What little girl of the 80s didn’t have at least one pony friend peeking out from the toy box or dream of owning a whole herd? MLP, friends, was the stuff of my 6 year old dreams and I spent the amount of time other girls spent figuring out their Barbie‘s wardrobe on combing pony tails and coveting every other little girls’ pony collection. Looking back I realise I had a lot of those bitty horses but as a kid there were never enough!
Some MLP history: My Little Pony, described in Hasbro‘s design patent as an “ornamental design for a toy animal” was filed by the US patent office in 1981 and produced as a toy in 1982 with patent being granted in 1983. Designed by Bonnie Zacherle, Charles Muenchinger and Steve D’Aguanno, the original ponies produced until 1983 were 10″ ponies made of hard plastic with moveable ears, eyes and tails that worked by pulling a lever under their chin and were sold under the name My Pretty Pony. Some of these ponies came in brown which, to my knowledge, was the last time a natural-coloured My Little Pony was produced in the U.S. for G1. In 1983 the Generation 1 ponies that 80s kids collected and loved were produced out of soft plastic with a myriad of colour combinations. Production for these lasted 10 years and spanned several countries. A second Generation of ponies was released by Hasbro in 1997 but looked different from the originals and were discontinued in 1999. Then in 2003 the Generation 3 ponies debuted and again in 2009 Generation 3.5 got a facelift from Hasbro and hit the shelves. The latest Generation, 4, came out in 2010 and is going strong with a diverse new fan base, tv show, and a collection of merchandise tie-ins that would make the decade of excess blush.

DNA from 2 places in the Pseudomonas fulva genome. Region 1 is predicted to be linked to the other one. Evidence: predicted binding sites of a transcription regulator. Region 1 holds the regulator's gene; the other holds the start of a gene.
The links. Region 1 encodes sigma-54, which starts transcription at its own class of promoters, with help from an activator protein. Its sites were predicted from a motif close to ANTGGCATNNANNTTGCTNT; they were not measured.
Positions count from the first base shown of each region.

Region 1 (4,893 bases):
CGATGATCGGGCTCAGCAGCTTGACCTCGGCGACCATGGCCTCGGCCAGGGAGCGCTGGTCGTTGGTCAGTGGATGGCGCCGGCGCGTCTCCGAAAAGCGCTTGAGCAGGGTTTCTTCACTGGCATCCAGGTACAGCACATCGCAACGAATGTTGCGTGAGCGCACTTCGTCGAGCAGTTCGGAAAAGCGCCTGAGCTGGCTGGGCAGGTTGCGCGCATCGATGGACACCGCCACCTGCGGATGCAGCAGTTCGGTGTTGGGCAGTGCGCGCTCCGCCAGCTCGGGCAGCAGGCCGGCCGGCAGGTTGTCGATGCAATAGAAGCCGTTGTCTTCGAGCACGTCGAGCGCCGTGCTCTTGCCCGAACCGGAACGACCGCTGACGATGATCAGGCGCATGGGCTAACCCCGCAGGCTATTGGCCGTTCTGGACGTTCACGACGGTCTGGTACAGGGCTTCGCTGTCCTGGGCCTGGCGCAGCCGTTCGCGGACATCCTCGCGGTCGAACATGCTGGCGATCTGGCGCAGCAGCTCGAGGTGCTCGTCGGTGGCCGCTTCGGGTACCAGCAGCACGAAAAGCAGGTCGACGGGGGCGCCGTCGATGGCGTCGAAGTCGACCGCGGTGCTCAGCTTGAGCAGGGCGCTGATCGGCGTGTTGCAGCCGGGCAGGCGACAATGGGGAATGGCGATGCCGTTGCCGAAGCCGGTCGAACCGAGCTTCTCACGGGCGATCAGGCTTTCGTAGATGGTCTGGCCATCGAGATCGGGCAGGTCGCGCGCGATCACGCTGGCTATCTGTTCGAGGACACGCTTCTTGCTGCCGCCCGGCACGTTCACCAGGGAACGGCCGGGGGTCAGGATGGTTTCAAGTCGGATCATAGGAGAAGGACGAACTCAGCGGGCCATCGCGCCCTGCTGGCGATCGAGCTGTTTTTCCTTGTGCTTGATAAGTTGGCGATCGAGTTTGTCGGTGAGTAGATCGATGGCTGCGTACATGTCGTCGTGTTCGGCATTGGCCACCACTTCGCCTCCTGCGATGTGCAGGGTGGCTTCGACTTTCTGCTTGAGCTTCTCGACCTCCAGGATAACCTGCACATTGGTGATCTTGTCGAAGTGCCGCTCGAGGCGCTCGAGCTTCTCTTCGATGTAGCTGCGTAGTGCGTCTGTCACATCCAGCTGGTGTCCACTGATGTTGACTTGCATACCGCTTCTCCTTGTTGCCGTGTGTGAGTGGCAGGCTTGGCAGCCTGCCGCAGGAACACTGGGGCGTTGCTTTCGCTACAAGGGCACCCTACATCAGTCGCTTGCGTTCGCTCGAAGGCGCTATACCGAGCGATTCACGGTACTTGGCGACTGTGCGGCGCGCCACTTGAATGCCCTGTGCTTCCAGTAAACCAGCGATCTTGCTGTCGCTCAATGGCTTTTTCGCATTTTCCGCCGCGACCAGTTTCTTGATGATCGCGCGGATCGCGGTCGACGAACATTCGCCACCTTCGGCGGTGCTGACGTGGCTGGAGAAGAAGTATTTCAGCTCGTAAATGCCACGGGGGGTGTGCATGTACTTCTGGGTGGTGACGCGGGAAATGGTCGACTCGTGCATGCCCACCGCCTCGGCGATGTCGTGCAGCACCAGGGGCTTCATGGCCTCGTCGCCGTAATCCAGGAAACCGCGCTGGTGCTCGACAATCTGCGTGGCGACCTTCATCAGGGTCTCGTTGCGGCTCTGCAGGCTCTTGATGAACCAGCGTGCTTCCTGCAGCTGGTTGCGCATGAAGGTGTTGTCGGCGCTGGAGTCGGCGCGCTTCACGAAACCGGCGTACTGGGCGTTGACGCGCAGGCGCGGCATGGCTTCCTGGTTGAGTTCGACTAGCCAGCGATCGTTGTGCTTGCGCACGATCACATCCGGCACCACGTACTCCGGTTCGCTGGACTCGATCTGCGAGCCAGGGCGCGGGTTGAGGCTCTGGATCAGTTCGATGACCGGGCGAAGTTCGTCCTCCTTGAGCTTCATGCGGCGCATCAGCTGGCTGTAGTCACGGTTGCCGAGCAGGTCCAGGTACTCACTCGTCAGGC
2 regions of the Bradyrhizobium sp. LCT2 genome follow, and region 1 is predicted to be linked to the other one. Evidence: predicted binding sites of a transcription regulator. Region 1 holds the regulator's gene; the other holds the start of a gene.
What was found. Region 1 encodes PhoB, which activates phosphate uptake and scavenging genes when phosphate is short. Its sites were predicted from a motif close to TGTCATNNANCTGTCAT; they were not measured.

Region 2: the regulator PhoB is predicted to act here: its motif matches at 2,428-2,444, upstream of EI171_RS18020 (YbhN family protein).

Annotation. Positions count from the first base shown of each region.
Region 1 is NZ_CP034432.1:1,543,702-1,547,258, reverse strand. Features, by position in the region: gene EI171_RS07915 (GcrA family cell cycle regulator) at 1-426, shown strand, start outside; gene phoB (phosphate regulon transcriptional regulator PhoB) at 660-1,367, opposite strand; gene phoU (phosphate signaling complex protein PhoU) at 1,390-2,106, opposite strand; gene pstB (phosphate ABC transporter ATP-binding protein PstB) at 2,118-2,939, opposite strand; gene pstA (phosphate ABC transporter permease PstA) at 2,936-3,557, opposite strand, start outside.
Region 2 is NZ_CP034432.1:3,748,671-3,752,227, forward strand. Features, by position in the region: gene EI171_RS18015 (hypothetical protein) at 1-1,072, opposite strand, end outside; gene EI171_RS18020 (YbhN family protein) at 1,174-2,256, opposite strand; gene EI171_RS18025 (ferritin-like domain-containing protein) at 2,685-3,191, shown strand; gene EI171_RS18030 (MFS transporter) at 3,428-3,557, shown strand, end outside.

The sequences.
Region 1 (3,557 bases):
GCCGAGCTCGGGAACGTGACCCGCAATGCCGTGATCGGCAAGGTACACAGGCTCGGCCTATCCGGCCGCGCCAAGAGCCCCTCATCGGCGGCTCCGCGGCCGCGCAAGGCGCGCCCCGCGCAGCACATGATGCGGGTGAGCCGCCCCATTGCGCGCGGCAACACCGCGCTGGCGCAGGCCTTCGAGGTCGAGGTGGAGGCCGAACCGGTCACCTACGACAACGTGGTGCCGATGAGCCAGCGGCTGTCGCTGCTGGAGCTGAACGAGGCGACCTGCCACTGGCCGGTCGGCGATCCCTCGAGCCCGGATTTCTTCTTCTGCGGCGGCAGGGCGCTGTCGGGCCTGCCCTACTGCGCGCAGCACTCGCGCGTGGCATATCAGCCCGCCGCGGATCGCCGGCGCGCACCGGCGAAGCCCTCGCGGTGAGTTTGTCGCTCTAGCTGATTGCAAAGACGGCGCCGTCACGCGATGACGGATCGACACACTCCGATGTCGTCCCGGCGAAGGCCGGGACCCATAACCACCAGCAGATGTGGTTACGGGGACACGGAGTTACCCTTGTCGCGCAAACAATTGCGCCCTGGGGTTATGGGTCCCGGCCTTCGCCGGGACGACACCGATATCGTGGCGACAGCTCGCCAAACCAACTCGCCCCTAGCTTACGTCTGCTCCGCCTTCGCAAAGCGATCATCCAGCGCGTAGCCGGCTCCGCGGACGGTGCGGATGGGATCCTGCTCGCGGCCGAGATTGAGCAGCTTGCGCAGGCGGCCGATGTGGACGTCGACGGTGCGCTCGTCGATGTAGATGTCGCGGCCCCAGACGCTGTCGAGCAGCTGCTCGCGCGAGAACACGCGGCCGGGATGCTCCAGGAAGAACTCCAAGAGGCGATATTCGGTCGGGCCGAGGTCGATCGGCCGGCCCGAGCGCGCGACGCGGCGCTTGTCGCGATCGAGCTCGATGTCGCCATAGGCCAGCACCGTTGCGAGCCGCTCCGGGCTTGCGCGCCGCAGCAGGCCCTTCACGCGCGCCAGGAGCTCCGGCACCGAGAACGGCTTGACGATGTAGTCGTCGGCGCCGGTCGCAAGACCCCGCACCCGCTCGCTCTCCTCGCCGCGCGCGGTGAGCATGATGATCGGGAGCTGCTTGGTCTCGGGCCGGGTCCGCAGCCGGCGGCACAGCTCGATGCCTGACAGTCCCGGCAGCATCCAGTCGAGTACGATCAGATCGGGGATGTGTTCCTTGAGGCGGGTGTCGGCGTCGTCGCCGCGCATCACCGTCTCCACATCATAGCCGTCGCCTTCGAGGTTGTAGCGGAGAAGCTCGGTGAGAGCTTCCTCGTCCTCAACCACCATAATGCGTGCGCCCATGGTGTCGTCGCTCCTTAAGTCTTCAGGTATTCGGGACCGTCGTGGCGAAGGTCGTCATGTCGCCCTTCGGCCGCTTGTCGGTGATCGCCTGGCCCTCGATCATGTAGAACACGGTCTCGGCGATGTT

Generation 1 ponies come in several variations: Earth Ponies, Unicorns, Pegasus, Baby Ponies, Sea Ponies, Flutter Ponies, Rainbow Ponies, Big Brother Ponies, Flutter and Windy Wing ponies, Baby Brother Ponies, Family Ponies, Teeny Tiny Ponies, and variations of each. International G1 ponies have toys produced and issued specifically for those countries as well as multiple variants of the US ponies. There were also special editions, mail order only offers, playsets, My Little Kitty/ Puppy/ Bunny families, and myriads of merchandise from roller skates to cooking sets. My Little Pony and Friends and the later My Little Pony Tales ruled the airwaves of Saturday morning television and 3 movies were produced.
One notable variation in MLP are boy and girl ponies. Boy ponies (Big and Little brother, mail order and Father ponies) were few and far between but can be told apart by their wider faces, stockier bodies and textured hair around the hooves. Boy ponies tend to have fewer poses and some foreign boy ponies also have freckles.
The My Little Pony pages here on yello80s are for entertainment only, are concentrated only on the Generation 1 toys / TV show and are not meant to be an exhaustive list or a price guide. To access the MLP pages on Yello80s see below:
My Little Pony G1 UK click here
Image credits: Images in all of the MLP pages are from as follows: yello80s personal collection, The World of My Little Pony an unathorized guide for collectors – Debra L. Birge 2nd ed., My Little Pony Trading Post, Etherella.com, Strawberry Reef, MyLittleWiki, Where the Rainbow Ends, Jennifer Black, Reina Scarlet, Miss_Leonie, doopydoos, raymlp.scrater.co.uk, derpiboo.ru, The My Little Pony G1 Collector’s Inventory – Summer Hayes, My Little Pony Around the World – Debra L. Birge, whitneyMLP
Information sources: The World of My Little Pony an unathorized guide for collectors – Debra L. Birge 2nd ed., My Little Pony Trading Post, Etherella.com, Strawberry Reef, Dream Valley, MyLittleWiki, My Little Pony Collection, Where the Rainbow Ends, Inventors.about.com, Wikipedia, The My Little Pony G1 Collector’s Inventory – Summer Hayes, My Little Pony Around the World – Debra L. Birge